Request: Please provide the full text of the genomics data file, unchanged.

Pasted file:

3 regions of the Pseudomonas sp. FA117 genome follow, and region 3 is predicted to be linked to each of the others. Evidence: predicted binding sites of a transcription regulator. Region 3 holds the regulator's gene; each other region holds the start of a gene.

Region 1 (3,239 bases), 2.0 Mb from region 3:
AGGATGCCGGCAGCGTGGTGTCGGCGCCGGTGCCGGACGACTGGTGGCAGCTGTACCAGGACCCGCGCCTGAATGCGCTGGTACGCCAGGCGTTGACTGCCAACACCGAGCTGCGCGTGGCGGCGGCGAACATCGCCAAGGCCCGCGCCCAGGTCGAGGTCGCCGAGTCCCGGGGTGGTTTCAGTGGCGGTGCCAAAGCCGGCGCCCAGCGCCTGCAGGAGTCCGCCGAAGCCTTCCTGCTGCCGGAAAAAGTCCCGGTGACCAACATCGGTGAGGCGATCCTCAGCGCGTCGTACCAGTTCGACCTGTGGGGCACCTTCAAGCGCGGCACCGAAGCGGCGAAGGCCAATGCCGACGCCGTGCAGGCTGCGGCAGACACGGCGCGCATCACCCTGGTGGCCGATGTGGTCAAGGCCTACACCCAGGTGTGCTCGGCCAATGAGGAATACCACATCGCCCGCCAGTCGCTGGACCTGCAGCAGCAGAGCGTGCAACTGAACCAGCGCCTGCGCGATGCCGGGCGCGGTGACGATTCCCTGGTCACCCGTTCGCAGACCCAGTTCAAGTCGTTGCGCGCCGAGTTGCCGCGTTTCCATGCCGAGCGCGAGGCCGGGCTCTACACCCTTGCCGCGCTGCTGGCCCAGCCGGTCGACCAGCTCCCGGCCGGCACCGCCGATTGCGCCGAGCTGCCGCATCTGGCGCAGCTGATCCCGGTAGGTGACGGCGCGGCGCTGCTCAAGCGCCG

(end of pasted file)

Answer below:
3 regions of the Pseudomonas sp. FA117 genome follow, and region 3 is predicted to be linked to each of the others. Evidence: predicted binding sites of a transcription regulator. Region 3 holds the regulator's gene; each other region holds the start of a gene.

Region 1 (3,239 bases), 2.0 Mb from region 3:
AGGATGCCGGCAGCGTGGTGTCGGCGCCGGTGCCGGACGACTGGTGGCAGCTGTACCAGGACCCGCGCCTGAATGCGCTGGTACGCCAGGCGTTGACTGCCAACACCGAGCTGCGCGTGGCGGCGGCGAACATCGCCAAGGCCCGCGCCCAGGTCGAGGTCGCCGAGTCCCGGGGTGGTTTCAGTGGCGGTGCCAAAGCCGGCGCCCAGCGCCTGCAGGAGTCCGCCGAAGCCTTCCTGCTGCCGGAAAAAGTCCCGGTGACCAACATCGGTGAGGCGATCCTCAGCGCGTCGTACCAGTTCGACCTGTGGGGCACCTTCAAGCGCGGCACCGAAGCGGCGAAGGCCAATGCCGACGCCGTGCAGGCTGCGGCAGACACGGCGCGCATCACCCTGGTGGCCGATGTGGTCAAGGCCTACACCCAGGTGTGCTCGGCCAATGAGGAATACCACATCGCCCGCCAGTCGCTGGACCTGCAGCAGCAGAGCGTGCAACTGAACCAGCGCCTGCGCGATGCCGGGCGCGGTGACGATTCCCTGGTCACCCGTTCGCAGACCCAGTTCAAGTCGTTGCGCGCCGAGTTGCCGCGTTTCCATGCCGAGCGCGAGGCCGGGCTCTACACCCTTGCCGCGCTGCTGGCCCAGCCGGTCGACCAGCTCCCGGCCGGCACCGCCGATTGCGCCGAGCTGCCGCATCTGGCGCAGCTGATCCCGGTAGGTGACGGCGCGGCGCTGCTCAAGCGCCG